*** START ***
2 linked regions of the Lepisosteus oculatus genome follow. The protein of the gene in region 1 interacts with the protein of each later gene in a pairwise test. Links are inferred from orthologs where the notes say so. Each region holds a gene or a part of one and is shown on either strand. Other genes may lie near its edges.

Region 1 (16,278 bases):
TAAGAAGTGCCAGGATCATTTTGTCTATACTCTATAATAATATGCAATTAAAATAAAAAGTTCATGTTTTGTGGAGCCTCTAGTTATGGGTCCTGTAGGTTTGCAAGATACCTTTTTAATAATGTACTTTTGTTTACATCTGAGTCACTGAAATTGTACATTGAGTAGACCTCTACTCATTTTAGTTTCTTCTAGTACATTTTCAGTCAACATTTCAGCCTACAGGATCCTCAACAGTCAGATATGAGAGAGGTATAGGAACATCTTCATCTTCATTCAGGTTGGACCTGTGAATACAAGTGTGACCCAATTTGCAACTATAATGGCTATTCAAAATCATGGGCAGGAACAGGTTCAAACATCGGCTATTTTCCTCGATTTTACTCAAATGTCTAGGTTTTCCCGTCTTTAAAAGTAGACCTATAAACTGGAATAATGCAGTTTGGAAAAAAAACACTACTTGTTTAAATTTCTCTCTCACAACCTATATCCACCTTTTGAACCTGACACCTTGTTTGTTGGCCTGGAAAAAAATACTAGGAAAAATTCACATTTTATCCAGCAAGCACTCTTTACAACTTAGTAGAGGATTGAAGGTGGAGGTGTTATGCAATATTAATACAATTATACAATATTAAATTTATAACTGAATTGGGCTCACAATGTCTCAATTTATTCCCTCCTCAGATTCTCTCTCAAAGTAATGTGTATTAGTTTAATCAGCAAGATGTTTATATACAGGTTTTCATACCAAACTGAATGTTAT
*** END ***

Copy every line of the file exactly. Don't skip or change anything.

2 linked regions of the Lepisosteus oculatus genome follow. The protein of the gene in region 1 interacts with the protein of each later gene in a pairwise test. Links are inferred from orthologs where the notes say so. Each region holds a gene or a part of one and is shown on either strand. Other genes may lie near its edges.

Region 1 (16,278 bases):
TAAGAAGTGCCAGGATCATTTTGTCTATACTCTATAATAATATGCAATTAAAATAAAAAGTTCATGTTTTGTGGAGCCTCTAGTTATGGGTCCTGTAGGTTTGCAAGATACCTTTTTAATAATGTACTTTTGTTTACATCTGAGTCACTGAAATTGTACATTGAGTAGACCTCTACTCATTTTAGTTTCTTCTAGTACATTTTCAGTCAACATTTCAGCCTACAGGATCCTCAACAGTCAGATATGAGAGAGGTATAGGAACATCTTCATCTTCATTCAGGTTGGACCTGTGAATACAAGTGTGACCCAATTTGCAACTATAATGGCTATTCAAAATCATGGGCAGGAACAGGTTCAAACATCGGCTATTTTCCTCGATTTTACTCAAATGTCTAGGTTTTCCCGTCTTTAAAAGTAGACCTATAAACTGGAATAATGCAGTTTGGAAAAAAAACACTACTTGTTTAAATTTCTCTCTCACAACCTATATCCACCTTTTGAACCTGACACCTTGTTTGTTGGCCTGGAAAAAAATACTAGGAAAAATTCACATTTTATCCAGCAAGCACTCTTTACAACTTAGTAGAGGATTGAAGGTGGAGGTGTTATGCAATATTAATACAATTATACAATATTAAATTTATAACTGAATTGGGCTCACAATGTCTCAATTTATTCCCTCCTCAGATTCTCTCTCAAAGTAATGTGTATTAGTTTAATCAGCAAGATGTTTATATACAGGTTTTCATACCAAACTGAATGTTAT